Raised in the Presbyterian Church, I learned from the adults in my church community to express my faith through music, art, study and activism. My parents taught me to know that I am a beloved child of God. All of these mentors in faith encouraged me to ask meaningful questions about what it means to profess faith in Jesus Christ.
My brother grew up in this same environment. Having also been taught to value faith expression, about twelve years ago he chose to take vows as well, and be ordained as a Buddhist monk in the Theravada tradition. I value his commitments and the ways in which his lifestyle and faith expression challenge my own.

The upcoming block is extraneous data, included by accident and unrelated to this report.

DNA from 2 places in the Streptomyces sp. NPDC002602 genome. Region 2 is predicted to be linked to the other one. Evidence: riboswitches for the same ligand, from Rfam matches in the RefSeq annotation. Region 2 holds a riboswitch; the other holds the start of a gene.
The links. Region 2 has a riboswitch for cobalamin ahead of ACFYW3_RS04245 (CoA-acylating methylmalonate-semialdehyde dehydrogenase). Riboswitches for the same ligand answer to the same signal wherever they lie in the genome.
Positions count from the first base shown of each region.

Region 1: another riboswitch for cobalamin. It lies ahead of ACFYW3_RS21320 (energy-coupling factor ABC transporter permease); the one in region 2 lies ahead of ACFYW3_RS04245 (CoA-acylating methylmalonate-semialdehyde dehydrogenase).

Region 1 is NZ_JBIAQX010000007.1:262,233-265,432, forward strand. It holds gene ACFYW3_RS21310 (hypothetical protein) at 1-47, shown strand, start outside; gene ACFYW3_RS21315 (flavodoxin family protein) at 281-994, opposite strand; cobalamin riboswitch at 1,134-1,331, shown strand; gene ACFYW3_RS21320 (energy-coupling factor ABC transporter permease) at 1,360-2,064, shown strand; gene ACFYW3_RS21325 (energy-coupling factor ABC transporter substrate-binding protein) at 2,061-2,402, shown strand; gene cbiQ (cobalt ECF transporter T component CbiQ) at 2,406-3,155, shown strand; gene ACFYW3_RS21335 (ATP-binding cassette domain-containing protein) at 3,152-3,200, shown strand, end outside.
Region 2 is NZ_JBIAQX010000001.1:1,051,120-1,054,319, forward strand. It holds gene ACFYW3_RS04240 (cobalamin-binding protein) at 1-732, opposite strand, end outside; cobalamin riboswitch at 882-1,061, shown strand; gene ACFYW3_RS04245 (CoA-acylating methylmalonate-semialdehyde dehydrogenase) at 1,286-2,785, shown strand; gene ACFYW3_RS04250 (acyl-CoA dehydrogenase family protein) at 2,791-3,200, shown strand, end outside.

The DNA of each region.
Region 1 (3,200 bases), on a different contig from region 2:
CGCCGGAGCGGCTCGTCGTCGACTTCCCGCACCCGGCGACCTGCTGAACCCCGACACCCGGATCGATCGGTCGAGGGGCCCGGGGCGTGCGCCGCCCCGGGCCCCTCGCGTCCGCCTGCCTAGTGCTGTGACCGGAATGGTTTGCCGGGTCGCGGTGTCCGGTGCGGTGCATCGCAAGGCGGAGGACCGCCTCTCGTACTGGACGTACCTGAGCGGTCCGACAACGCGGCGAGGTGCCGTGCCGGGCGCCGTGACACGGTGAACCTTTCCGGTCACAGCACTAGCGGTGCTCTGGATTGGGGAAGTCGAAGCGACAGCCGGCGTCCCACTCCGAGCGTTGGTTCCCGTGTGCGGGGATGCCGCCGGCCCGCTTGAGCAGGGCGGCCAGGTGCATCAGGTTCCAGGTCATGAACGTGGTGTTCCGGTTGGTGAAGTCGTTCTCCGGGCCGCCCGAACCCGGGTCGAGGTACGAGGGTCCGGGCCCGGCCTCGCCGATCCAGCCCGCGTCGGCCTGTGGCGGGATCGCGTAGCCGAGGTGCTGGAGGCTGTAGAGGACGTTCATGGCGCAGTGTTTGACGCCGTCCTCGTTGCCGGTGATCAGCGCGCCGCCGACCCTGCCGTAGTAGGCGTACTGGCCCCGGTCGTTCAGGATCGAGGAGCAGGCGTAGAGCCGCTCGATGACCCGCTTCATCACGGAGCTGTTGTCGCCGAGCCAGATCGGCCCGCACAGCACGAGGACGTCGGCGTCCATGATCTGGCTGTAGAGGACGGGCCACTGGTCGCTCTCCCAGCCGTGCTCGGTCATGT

Fourteen years ago I also married my husband, who was raised and nurtured in the Mennonite Church. Our decision to commit our lives to one another meant a lot of long conversations about our differing traditions, and has led us to live a strange Menno-terian life that allows these two disparate traditions to complement and support each other.
Finally eleven years ago we were blessed with our son, who finds himself in the midst of all of these traditions and lifestyles. In all that we teach him about faith, community, scripture and simplicity we try our best to uphold the best of our traditions, that he might take them as his own, while also encouraging him to express his faith and experiences of God in his own way.